From Catholic News Service and staff reports

VATICAN CITY  -- Pope Francis has accepted the resignation from the College of Cardinals of Cardinal Theodore E. McCarrick, retired archbishop of Washington, and has ordered him to maintain "a life of prayer and penance" until a canonical trial examines accusations that he sexually abused minors.

The announcement came first from the U.S. Conference of Catholic Bishops and a few minutes later from the Vatican press office.

The press office said July 28 that the previous evening Pope Francis had received Cardinal McCarrick's letter of "resignation as a member of the College of Cardinals."

"Pope Francis accepted his resignation from the cardinalate and has ordered his suspension from the exercise of any public ministry, together with the obligation to remain in a house yet to be indicated to him, for a life of prayer and penance until the accusations made against him are examined in a regular canonical trial," the Vatican statement said.

In a July 28 statement, Cardinal Daniel N. DiNardo of Galveston-Houston, USCCB president, said, "I thank the Holy Father for his leadership in taking this important step. It reflects the priority the Holy Father places on the need for protection and care for all our people and the way failures in this area affect the life of the Church in the United States."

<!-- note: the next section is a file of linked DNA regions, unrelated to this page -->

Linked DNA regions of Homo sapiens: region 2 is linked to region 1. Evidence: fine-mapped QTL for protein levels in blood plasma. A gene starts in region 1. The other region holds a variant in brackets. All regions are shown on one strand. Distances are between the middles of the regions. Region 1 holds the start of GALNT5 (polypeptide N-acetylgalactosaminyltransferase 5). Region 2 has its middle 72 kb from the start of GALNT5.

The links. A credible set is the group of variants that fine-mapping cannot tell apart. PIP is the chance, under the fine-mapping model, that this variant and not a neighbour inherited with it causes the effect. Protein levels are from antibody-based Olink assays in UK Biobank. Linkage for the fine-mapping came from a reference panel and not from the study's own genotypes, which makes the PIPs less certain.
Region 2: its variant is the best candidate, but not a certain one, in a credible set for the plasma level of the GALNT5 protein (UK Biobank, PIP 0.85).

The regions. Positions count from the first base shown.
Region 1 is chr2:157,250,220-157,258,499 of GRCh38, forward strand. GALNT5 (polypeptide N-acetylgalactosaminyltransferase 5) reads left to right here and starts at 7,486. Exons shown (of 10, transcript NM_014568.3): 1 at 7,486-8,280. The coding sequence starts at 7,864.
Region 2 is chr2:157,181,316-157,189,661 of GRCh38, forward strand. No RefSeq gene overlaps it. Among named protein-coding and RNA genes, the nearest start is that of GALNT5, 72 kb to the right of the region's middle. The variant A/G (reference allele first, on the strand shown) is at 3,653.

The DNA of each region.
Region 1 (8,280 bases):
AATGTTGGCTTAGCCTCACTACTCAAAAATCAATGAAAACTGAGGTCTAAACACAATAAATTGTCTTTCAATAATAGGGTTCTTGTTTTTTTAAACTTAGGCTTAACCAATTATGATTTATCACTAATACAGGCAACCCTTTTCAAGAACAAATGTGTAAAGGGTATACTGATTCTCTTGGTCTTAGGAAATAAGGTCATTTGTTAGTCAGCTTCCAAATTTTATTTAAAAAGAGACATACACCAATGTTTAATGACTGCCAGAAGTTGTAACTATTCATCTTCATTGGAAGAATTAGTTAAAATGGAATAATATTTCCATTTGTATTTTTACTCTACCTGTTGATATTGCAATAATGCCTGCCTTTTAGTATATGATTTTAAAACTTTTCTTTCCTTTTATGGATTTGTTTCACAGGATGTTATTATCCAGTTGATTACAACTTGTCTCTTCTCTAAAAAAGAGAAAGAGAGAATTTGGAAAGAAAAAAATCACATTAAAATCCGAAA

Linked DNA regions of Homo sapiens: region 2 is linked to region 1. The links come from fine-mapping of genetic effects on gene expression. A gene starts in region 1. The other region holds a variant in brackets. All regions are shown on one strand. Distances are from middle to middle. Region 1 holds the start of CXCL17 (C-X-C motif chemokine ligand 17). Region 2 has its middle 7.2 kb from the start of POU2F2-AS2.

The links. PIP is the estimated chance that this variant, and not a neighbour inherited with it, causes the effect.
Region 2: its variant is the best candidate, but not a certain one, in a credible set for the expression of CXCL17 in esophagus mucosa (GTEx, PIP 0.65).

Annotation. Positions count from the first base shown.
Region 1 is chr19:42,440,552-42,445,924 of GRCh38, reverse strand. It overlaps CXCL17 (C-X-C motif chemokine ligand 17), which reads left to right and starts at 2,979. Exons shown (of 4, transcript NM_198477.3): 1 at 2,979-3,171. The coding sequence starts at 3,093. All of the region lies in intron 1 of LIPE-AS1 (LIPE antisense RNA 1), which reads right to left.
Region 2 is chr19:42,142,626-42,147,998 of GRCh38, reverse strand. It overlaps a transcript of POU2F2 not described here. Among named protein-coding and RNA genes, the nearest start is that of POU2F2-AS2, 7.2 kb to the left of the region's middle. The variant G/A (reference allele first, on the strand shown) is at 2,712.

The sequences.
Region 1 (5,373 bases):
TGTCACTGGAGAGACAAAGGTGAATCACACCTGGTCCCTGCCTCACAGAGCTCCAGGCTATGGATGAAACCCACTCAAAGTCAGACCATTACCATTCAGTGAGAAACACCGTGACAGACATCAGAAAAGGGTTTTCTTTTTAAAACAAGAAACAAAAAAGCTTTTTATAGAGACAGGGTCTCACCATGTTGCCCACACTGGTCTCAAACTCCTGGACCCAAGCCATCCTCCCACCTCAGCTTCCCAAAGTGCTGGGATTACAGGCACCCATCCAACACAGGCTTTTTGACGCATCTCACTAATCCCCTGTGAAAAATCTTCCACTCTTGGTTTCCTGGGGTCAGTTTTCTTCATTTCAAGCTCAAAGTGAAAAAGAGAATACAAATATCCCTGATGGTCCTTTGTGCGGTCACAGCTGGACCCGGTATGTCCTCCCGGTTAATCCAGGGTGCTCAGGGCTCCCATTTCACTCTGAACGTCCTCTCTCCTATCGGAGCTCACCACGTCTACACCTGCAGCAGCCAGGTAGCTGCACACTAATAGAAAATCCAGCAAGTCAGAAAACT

In late June, Cardinal McCarrick, the 88-year-old retired archbishop of Washington, said he would no longer exercise any public ministry "in obedience" to the Vatican after an allegation he abused a teenager 47 years ago in the Archdiocese of New York was found credible. The cardinal has said he is innocent.

In the weeks that followed the announcement, another man came forward claiming he was abused as a child by Cardinal McCarrick and several former seminarians have spoken out about being sexually harassed by the cardinal at a beach house he had.

Cardinal McCarrick was the founding bishop of the Diocese of Metuchen, and the archbishop of the Archdiocese of Newark before going on to lead the Archdiocese of Washington.   He was raised to the cardinalate in 2001, and retired as the cardinal archbishop of Washington in 2006.